Some phrases drive me crazy. As an editor, I will always flag them and replace them. Among the worst: “and more” and “is expected to.”
Writing comes from flow. You have something to say, and you want to spill it out on the page and get on to the next thing. This is how lazy phrases get into your language — your concentration wanes for a moment and you substitute bullshit for actual content.
The only meaning of “and more” is that you’re trying to puff things up
Here’s are some typical uses of “and more” from an actual published book:
Beyond just time-management of a project, a project manager provides a multitude of additional functions, including scope identification, project risk management, customer/team communication, resource allocation and management, and much more. . . .
Since there are more demands being made on the penetration test team, having a project manager on hand to deal with resources, schedule, task assignment, tracking, stakeholder communication, risk management, cost management, issue resolution, and so much more, allows projects to stay on track, on time, and on budget.
Or this interview:
Throughout this past year, we have also implemented a plethora of unique features to the THON Information NetworK (THINK) including an entirely new suite of features for the Supply Logistics Committee, a paperless fundraising initiative, online Adopt a Family applications, and so much more.
“Including,” already implies that that there are more cases than you are listing. “And more” is meaningless and redundant. “And much more” is meaningless, redundant, and inflated. “And so much more” is meaningless, redundant, inflated, and a clear signifier of marketing bullshit.
Basically, these phrases say you got tired of listing things and want to imply that there’s better stuff you couldn’t get around to listing. In other words, you’re a lazy writer.
Consider what else this tells your reader. It’s an immediate bullshit signal, like “up to 50% off” — it’s transparent marketing-speak that sounds fake. If the stuff covered by “and more” was any good, you’d have written it down. If you want respect as a writer, you’ll purge this phrase and its equivalents, including “etc.” and “and so on.”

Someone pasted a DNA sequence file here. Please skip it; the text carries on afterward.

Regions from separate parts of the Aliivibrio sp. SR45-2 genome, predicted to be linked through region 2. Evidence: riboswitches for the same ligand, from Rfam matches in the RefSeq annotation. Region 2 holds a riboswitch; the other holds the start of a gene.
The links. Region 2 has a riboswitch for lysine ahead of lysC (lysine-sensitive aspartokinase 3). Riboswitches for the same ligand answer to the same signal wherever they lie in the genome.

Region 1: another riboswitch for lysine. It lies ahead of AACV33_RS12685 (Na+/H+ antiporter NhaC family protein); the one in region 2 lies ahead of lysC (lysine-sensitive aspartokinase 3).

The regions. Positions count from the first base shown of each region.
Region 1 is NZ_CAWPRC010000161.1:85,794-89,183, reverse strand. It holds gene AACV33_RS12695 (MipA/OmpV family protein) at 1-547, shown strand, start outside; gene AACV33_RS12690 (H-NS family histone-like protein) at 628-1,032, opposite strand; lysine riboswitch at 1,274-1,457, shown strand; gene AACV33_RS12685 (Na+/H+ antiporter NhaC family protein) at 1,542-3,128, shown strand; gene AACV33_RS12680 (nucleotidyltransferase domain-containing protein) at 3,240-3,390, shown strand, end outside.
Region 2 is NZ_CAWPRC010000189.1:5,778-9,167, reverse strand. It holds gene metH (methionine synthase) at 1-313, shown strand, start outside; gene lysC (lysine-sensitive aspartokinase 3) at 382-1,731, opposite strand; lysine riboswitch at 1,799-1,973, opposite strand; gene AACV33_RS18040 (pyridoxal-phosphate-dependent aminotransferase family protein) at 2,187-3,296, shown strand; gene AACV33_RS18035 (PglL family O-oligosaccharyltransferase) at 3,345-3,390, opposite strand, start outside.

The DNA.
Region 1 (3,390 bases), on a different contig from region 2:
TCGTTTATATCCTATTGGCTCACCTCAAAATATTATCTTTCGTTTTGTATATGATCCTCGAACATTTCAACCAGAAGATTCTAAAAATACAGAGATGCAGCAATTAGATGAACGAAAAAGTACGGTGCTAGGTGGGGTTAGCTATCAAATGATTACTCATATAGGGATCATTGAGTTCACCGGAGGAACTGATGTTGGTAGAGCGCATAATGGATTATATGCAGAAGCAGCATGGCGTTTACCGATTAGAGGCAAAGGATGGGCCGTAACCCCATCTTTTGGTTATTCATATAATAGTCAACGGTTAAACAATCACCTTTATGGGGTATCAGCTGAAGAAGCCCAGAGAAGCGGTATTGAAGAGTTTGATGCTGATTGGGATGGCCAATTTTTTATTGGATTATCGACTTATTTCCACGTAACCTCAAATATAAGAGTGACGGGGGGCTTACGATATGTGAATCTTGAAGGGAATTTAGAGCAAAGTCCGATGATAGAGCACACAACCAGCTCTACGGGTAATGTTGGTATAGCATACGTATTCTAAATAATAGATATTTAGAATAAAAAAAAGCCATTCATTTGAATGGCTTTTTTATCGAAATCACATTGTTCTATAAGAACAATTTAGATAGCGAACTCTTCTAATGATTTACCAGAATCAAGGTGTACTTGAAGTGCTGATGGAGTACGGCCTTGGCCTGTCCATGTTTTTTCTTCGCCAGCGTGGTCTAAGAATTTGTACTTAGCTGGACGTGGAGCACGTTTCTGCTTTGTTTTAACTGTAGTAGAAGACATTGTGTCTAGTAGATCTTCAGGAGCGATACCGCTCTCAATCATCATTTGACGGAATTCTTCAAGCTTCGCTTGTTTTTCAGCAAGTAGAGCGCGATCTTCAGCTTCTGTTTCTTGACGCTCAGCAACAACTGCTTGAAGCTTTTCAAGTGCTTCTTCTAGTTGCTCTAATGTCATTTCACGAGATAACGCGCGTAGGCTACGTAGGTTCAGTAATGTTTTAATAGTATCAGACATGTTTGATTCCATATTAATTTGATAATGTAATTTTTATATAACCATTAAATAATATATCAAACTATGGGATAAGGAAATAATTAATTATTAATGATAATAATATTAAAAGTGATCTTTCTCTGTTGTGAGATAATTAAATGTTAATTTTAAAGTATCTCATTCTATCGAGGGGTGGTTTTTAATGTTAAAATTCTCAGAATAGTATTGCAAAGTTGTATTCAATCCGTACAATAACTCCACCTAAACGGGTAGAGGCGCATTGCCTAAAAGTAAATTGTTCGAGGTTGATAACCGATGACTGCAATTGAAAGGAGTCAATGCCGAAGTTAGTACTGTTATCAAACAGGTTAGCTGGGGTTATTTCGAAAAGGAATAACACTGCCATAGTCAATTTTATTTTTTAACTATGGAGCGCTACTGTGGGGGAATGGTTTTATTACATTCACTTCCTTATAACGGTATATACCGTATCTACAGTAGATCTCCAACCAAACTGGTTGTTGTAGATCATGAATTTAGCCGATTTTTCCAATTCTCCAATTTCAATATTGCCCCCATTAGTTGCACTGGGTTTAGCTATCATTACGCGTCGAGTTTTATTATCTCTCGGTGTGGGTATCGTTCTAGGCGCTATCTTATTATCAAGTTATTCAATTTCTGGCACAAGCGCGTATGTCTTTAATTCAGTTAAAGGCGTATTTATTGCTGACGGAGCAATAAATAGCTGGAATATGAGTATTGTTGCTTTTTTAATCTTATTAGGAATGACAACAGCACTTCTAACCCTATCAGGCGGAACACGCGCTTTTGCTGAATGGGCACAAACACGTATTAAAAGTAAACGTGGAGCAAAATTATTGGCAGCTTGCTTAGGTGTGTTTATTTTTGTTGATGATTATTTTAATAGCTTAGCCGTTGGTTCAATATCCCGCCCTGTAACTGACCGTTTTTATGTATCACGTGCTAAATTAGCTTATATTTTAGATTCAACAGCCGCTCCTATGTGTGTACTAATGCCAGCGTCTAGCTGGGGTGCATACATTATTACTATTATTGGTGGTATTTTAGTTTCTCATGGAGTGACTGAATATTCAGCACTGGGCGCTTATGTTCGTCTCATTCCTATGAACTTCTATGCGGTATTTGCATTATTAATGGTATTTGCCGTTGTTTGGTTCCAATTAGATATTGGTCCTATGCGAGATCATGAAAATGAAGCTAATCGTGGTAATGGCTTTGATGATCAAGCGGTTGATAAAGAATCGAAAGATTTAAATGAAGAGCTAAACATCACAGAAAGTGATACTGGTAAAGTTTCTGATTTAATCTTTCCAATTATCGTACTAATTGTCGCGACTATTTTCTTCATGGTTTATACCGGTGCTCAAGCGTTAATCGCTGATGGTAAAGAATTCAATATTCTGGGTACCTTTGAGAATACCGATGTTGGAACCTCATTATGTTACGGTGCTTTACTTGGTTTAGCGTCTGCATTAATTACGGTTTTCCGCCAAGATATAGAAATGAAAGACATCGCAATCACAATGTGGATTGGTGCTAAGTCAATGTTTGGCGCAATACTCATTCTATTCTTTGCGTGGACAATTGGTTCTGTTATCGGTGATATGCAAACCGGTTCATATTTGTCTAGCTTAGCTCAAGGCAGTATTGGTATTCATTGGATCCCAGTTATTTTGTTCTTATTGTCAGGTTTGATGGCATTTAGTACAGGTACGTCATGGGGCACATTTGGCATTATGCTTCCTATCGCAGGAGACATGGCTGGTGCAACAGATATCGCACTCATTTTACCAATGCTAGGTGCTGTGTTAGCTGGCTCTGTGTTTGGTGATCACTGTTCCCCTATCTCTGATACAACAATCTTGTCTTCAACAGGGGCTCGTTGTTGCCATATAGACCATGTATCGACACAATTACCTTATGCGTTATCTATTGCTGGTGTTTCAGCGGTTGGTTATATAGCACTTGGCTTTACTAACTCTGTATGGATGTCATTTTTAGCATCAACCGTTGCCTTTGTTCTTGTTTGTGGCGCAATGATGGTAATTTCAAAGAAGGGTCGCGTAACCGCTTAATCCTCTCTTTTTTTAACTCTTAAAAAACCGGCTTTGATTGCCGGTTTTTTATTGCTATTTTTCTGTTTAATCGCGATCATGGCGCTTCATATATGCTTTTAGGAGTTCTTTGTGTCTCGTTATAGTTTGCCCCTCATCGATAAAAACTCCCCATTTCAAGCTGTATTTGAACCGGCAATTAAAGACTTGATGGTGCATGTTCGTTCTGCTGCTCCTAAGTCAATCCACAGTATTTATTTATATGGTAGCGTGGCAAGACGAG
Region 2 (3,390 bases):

To make things better, use numbers and general descriptions of what else there is that you’re not including:
A project manager’s essential role includes time management, scope identification, project risk management, customer/team communication, resource allocation and management, and all the other activities necessary to make a team productive and fend off interruptions and problems.
We have also implemented an entirely new suite of features for the Supply Logistics Committee, a paperless fundraising initiative, online Adopt a Family applications, and four other applications in support of THON’s mission.
“Is expected to” means you’re embarrassed about your sources
How big is this thing going to get? That’s the context in which I’m usually reading “is expected to,” “is projected to,” or similar phrases.
For example, there’s this from a government report:
Crop production is expected to grow more slowly than GDP. Employment is projected to fall as a result of increased productivity, global competition, increasing consolidation of farms, and a decline in the number of self-employed farmers and unpaid family workers.
Or this from a scientific journal:
Climate change is projected to have severe impacts on the frequency and intensity of peak electricity demand across the United States.
Regular readers of this blog have already noticed that these phrases are in the passive voice. When you say “is expected to” or “is projected to,” you are quoting somebody’s expectations without telling who it is. There are four possible reasons for this, all of them awful:
- This is your projection, but you don’t want to take responsibility for it.
- You copied this “expected” or “projected” event from somewhere else, but they didn’t have a source and so you don’t either.
- You know the source, but don’t want to give credit.
- You know the source, but it is such a lame source that quoting it would decrease the credibility of what you are writing.
The problem is, you’re only fooling the most ignorant of your readers. The rest of us know that “is expected to” and “is projected to” signify nothing — you can’t tell if the statement is true unless you know who is expecting or projecting.
Here’s how to rewrite these phrases to make them better.
If it’s your projection, own it. “We expect crop production to grow more slowly than GDP” or even “Crop production will grow more slowly than GDP.”
If it’s copied from a place without a source, get rid of it. Unsourced expectations and projections have no place in your writing.
If you know the source and are proud of it, give them credit. “According to Maximilian Auffhammer in a paper in the Proceedings of the National Academy of Sciences, climate change will cause major fluctuations in the frequency and intensity of peak electricity demand across the United States.”
If you know the source and are ashamed of it, either scrap it or take responsibility for it yourself: “I expect the market for cloud storage to top $100 billion in the next five years.”
Don’t distract the reader
A moment of laziness on your part creates these phrases that mark you as a liar or exaggerator. I’m sure you didn’t mean for that to happen. So get sensitive to this language and learn how to fix it.